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Your Examples "Angular 2+ Login" and "Angular 2+ Calling an API" Clarification



Your Examples “Angular 2+ Login” (example 1) and “Angular 2+ Calling an API” (example 2) are GREAT thank you! They are extremely helpful and your documentation is really good! I have some question regarding the audience property when using the method auth0.WebAuth.

In example 1, the audience value is https://${AUTH_CONFIG.domain}/userinfo. Whereas example 2 uses AUTH_CONFIG.apiUrl ( Both authenticate as expected. When using example 1’s endpoint I am getting the following message: “Error: JWT must have 3 parts” which is perplexing. My assumption is that the two endpoints are returning similar but different JWT. My underlying question is which audience property value (aka endpoint) should I use - example 1 or example 2? Or, is there another one that is better? (Right now I am thinking example 2 since it is returning well formed JWT.)

By the way, I am using another great documented example “ASP.NET Core Web API Authorization.” I needed to make some tweaks when using this example with “Angular 2+ Calling an API.” My first change was the API port number within the UI to match what was found in the ASP.NET API project. Second I had to add UseCors to the API so that the two examples could communicate.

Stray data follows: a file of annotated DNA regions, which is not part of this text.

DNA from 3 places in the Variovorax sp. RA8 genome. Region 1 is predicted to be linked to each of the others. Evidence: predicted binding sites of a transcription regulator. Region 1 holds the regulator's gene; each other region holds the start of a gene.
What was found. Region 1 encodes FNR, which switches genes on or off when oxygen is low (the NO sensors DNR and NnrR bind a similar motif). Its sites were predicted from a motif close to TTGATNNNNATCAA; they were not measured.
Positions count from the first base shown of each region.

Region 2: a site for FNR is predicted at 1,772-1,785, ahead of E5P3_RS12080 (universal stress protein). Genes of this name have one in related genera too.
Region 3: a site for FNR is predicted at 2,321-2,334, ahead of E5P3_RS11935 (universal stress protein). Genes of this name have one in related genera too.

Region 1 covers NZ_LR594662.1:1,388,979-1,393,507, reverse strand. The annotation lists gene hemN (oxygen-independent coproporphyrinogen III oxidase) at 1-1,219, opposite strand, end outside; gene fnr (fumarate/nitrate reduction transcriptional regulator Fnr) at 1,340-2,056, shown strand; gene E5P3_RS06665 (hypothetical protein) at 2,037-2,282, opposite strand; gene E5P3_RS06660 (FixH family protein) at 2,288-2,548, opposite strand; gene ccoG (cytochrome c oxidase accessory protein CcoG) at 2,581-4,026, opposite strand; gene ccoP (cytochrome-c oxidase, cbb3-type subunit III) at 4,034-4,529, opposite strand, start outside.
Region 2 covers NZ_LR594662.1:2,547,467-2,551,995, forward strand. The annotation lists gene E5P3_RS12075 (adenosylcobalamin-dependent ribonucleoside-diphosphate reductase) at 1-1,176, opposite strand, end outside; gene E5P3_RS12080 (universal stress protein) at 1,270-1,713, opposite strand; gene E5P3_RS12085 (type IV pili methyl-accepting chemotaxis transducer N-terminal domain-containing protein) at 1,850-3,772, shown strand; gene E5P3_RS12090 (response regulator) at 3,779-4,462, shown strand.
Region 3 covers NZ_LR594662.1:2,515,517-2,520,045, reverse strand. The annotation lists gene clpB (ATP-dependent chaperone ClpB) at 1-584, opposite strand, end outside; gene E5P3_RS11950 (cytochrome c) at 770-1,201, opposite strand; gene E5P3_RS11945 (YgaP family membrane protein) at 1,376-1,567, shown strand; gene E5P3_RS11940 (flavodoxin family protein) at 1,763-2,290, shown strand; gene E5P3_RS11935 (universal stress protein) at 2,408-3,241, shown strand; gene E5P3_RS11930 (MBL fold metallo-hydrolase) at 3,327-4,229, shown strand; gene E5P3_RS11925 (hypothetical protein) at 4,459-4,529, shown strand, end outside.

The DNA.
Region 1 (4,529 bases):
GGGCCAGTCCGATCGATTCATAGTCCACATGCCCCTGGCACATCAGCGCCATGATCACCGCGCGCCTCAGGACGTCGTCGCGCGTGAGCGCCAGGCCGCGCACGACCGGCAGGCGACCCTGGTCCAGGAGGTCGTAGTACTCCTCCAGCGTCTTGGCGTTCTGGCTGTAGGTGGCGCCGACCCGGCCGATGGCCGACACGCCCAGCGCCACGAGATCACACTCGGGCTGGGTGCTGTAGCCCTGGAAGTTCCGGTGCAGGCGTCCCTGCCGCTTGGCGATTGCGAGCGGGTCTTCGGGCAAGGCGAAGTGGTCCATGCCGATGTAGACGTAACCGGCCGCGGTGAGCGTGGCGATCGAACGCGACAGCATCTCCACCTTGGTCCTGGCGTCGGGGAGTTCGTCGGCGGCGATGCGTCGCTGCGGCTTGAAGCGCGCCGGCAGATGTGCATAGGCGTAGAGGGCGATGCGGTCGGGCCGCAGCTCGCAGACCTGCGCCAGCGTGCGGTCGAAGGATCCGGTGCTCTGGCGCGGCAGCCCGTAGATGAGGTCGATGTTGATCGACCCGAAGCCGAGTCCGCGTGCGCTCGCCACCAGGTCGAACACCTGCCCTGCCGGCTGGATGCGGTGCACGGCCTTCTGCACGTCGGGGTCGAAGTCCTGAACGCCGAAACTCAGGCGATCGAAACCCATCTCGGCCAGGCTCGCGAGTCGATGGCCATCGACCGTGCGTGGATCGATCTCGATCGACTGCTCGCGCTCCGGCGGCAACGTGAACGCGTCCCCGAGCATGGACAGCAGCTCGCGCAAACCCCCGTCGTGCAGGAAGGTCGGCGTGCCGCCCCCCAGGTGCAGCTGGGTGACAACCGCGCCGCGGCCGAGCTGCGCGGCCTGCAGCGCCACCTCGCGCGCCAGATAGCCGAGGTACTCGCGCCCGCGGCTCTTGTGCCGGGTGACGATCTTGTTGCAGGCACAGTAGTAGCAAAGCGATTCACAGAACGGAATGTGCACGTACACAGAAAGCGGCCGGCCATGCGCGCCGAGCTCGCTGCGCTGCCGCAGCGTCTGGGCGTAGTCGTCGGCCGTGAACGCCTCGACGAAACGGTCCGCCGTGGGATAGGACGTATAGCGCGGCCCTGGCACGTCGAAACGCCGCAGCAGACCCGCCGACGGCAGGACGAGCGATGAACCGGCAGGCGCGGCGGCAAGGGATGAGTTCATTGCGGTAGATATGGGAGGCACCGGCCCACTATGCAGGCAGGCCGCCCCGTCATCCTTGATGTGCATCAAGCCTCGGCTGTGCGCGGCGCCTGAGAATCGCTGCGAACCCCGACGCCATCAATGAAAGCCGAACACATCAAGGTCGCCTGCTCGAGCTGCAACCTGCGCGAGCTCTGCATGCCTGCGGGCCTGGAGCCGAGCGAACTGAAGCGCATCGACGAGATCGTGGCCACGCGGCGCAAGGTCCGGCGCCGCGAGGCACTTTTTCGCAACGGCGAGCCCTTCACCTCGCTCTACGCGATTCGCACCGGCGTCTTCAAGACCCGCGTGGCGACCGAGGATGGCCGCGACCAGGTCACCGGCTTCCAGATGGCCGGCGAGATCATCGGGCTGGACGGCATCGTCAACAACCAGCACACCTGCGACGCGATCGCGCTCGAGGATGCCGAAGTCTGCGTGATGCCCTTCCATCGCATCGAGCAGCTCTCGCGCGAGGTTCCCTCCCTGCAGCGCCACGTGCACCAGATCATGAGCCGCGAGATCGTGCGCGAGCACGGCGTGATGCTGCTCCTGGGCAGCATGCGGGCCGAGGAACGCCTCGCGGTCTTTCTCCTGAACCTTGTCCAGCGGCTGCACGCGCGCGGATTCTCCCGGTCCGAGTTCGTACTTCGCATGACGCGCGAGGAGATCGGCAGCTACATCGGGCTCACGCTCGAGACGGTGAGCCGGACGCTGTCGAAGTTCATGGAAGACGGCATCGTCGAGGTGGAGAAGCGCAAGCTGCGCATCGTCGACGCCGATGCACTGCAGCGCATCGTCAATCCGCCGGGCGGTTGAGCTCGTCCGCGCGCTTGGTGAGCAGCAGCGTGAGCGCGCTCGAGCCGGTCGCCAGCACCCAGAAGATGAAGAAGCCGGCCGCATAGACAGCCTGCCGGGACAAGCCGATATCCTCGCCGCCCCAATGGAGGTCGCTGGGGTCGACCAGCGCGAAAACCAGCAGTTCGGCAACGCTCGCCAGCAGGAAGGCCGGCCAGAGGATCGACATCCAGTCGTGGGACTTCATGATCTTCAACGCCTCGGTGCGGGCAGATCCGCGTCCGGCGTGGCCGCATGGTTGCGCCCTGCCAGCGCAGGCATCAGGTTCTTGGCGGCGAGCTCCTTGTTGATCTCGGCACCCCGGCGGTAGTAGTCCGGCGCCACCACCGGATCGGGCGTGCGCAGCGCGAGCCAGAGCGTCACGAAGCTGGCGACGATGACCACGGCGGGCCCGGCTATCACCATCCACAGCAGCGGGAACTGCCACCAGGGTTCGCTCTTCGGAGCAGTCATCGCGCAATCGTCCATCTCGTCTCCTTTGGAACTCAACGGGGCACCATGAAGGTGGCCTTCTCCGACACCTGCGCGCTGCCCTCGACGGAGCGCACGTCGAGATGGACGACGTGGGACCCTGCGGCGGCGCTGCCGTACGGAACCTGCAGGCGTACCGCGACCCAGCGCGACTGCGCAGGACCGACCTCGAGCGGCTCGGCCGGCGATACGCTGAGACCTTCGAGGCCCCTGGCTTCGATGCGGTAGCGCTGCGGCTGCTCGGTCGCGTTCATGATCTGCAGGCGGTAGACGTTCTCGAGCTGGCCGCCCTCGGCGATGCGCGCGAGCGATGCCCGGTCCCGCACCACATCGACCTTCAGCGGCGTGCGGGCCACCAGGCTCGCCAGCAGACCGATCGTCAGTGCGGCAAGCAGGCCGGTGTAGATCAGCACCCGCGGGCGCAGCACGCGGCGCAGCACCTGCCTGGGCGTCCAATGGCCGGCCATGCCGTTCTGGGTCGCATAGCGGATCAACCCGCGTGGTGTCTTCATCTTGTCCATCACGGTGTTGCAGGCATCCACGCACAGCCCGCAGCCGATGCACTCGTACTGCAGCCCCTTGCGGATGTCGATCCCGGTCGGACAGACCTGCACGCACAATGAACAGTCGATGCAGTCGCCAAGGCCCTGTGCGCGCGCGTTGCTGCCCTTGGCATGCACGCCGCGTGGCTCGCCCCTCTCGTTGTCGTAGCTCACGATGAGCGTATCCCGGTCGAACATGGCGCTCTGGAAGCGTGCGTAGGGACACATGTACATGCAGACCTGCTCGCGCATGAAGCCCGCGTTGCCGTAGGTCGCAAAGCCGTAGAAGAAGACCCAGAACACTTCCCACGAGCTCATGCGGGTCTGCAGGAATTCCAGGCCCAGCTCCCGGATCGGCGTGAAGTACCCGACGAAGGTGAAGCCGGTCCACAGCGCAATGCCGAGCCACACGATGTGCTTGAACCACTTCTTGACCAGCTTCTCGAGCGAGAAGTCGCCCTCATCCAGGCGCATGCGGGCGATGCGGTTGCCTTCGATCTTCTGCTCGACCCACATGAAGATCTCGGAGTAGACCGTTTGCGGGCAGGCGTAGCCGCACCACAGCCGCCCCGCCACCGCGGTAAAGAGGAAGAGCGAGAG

When specifying the audience in your authentication request, you’re following the OIDC-conformant authentication pipeline . As stated in the [documentation] (, this pipeline will be used if any of the following are true:

  • An authentication request was
    initiated with an audience parameter.
  • The client being used is flagged as
    OIDC Conformant (available at
    Dashboard > Clients > Settings > Show
    advanced settings > OAuth > OIDC
    Conformant flag).

In your examples, the first is using https://{YOUR_AUTH0_DOMAIN}/userinfoas the audience and the second is using a custom API, in this case.

In the [access token documentation] ( you can see that:

  • If the audience is set to
    {YOUR_AUTH0_DOMAIN}/userinfo, then
    the Access Token will be an opaque
  • If the audience is set to the unique
    identifier of a custom API, then the
    Access Token will be a JSON Web Token

So in the first example, the access token will be an opaque string (something like ´KsIAlfgfaaa3NbFae5vwdAy1pEd7GNNF´), which is not a JWT, and will fail with the “Error: JWT must have 3 parts” message if you try to use it where a JWT is necessary. Keep in mind that since you specified /userinfo as the audience, you’ll still be able to call the [/userinfo endpoint] ( with that access token. If you use a custom API as the audience, you’ll get a JSON Web Token, which consists of three parts separated by dots (.), which are:

  • Header
  • Payload
  • Signature

Therefore, a JWT typically looks like: xxxxx.yyyyy.zzzzz


Wonderful! Thank you for that explanation.


Wonderful! Thank you for clarifying.